Or maybe it isn't. If he'd played and lost, say, in 1954, his kitsch would be far less than it is today. He was one of the world's top players for 30 years, but chessmetrics never shows him as #1. Most of his lustre comes from one single shared super-tournament victory in 1938. It was great, but doesn't signify "this guy will definitely be champion some day".
If Keres could have won, when would his time have been? He may have been under duress in 1948, but he was (presumably) not under duress in 1941, when Botvinnik handled him fairly... handily in the Absolute Championship. I'm thinking that the 1938-1940 time would have been his best shot, but he himself said that he wasn't good enough at that time. His narrow, loss-riddled victory in the Keres-Euwe match doesn't inspire much confidence. On the other hand, Alekhine wasn't going too well around that time either, so who knows.
|Nov-23-10|| ||visayanbraindoctor: Kasparov is probably right. The unlucky Paul Keres was the strongest Almost World Champion never to have acquired the Title. |
I think he was stronger than World Champion Euwe. His narrow victory over Euwe in their 1940 match is still a victory. Euwe at that time was probably still in his prime.
I do not think he would have won against Alekhine, who even in his decline totally dominated Keres. The young Keres seemed to have had a similar aggressive style as AAA, except that AAA (when not drunk or troubled) was simply better than him at it.
Alekhine vs Keres, 1935
Keres vs Alekhine, 1936
Keres vs Alekhine, 1937
Keres vs Alekhine, 1942
Alekhine vs Keres, 1942
Alekhine vs Keres, 1942
These often overlooked decisive games between the two chess giants are all fascinating slugfests. AAA clearly was outplaying Keres most of the time.
I am one of the few who believe that a healthy Alekhine, even on his declining years but abstaining from the bottle, would have come in fanatically prepped and motivated as usual to any World Championship match in the years 1939 to 1942, and would have beaten all Challengers including Botvinnik.
Keres may have had his best chance at around 1945. AAA was probably quite sick with what I suspect is liver cirrhosis from too much drinking; and at that time, Botvinnik still did not have his jinx over him.
Keres vs Botvinnik, 1938
Botvinnik vs Keres, 1938
Botvinnik vs Keres, 1940
Keres vs Botvinnik, 1941
Keres vs Botvinnik, 1941
Botvinnik vs Keres, 1941
Botvinnik vs Keres, 1941
Of the 7 games they played before 1947, Keres lost just one game to Botvinnik, and drew 6; an indication that they were battling it out in about even terms for the most part. If there had been a Keres vs. Botvinnik 'Candidates' match in 1945 right after the end of the war in Europe, and assuming that the Soviet authorities would not have pressured Keres, he could have reasonable chances to beat Botvinnik, and then proceed to beat an ill Alekhine in a Title match.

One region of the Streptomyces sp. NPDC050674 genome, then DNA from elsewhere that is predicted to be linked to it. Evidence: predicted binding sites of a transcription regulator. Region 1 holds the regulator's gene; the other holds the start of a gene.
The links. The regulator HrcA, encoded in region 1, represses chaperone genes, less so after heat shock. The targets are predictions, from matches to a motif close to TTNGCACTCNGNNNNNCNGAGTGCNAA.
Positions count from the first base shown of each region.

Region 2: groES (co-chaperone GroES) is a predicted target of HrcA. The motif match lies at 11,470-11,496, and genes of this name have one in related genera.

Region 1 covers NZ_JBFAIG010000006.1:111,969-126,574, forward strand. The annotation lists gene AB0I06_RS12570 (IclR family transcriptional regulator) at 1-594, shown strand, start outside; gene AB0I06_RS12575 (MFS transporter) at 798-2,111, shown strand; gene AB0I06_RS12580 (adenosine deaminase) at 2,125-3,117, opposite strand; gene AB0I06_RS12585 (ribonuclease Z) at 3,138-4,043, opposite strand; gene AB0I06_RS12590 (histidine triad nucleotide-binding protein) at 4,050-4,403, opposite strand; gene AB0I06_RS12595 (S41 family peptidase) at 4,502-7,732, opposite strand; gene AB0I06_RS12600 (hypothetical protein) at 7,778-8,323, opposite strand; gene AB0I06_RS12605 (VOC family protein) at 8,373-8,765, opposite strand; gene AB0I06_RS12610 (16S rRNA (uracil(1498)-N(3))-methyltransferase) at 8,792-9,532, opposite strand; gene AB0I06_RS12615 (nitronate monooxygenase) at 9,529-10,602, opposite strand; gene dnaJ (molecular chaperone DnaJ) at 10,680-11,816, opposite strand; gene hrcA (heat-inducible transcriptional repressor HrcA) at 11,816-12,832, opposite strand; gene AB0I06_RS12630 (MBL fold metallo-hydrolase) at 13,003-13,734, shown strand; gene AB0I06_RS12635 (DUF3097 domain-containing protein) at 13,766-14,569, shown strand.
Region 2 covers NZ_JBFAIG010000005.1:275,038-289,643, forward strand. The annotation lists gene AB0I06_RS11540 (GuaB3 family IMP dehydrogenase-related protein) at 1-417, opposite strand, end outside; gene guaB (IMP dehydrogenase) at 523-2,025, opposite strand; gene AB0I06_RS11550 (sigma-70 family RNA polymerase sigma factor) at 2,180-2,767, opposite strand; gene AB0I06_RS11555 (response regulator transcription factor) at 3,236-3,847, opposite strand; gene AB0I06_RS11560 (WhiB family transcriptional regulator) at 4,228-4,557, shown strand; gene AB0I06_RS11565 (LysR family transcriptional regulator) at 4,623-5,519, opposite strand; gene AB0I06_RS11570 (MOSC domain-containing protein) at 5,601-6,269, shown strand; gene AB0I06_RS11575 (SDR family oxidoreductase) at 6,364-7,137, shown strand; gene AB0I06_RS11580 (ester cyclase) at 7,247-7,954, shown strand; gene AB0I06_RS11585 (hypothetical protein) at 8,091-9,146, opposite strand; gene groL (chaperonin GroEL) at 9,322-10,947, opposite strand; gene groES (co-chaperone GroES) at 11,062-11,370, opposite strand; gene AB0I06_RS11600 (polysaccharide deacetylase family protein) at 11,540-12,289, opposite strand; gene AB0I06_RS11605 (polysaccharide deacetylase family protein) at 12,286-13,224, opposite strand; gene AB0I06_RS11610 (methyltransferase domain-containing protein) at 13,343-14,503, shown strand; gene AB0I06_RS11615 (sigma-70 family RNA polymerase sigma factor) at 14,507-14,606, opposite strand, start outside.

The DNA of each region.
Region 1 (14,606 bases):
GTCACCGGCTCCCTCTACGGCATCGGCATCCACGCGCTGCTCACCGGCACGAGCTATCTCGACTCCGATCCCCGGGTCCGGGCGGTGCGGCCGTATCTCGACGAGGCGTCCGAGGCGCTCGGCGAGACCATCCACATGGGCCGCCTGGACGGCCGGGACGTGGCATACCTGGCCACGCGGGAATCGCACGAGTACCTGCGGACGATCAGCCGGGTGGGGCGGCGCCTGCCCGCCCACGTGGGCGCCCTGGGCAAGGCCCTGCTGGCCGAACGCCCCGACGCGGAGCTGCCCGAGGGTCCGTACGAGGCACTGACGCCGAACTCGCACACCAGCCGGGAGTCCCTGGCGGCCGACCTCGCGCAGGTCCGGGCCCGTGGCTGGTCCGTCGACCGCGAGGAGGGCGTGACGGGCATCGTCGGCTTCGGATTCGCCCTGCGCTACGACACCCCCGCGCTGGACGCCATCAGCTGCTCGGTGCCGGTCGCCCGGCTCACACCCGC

The main reason why Keres (without his Botvinniik jinx and without Soviet pressure) in 1945 would have fair chances to beat Botvinnik in a match is that Botvinnik, for some strange reason, was not a particularly good match player. We all know that he just about drew even with his Challengers for his Title in their World Championship Matches; and without the re-match clause, there are reasons to believe that he would not have made it back to to the Title. What is less known is that in previous one-on-one matches with Flohr in 1933 and Levenfish in 1937, Botvinnik could only tie. Keres dominated both Flohr and Levenfish. (For that matter so did Alekhine; which is one more reason I believe that a serious non-drinking healthy AAA would have beaten Botvinnik in a World Championship Match in 1939.) Botvinnik was a much better tournament player than he was a match player.
(And this is true even for non-Title mini-matches he played during his reign. Botvinnik lost a mini-match to Reshevsky in 1955 and could only tie Korchnoi in a mini-match in 1960.)
It is a shame that Keres never managed it to a Title shot. The circumstances just precluded it. Or as he once said, "I am unlucky, just like my country (Estonia)".
|Nov-23-10|| ||ReneDescartes: I think part of Keres' aura is the sheer brilliance of some of his games. For example, the way he defends against Fischer in the game from My 60 Memorable Games in which he allows Fischer to promote a pawn, yet calculates that there is no win, is just jaw-dropping. Who else could have done that? Perhaps only Fischer himself and Lasker come to mind. In that sense one could compare Keres to Ivanchuk. Obviously world-championship caliber games, and some moves seem to blast into another dimension. One never really feels that about Botvinnik's brilliancies.|
Pressure? The deaths of millions at the hands of Stalin still hung in the air. We can't imagine. That doesn't meen Keres would have won, but it means he had no chance as someone not entirely free of association with the Nazis in the eyes of the paranoid Soviet establishment. We'll never know.
|Nov-23-10|| ||Petrosianic: <The main reason why Keres (without his Botvinniik jinx and without Soviet pressure) in 1945 would have fair chances to beat Botvinnik in a match is that Botvinnik, for some strange reason, was not a particularly good match player. We all know that he just about drew even with his Challengers for his Title in their World Championship Matches;>|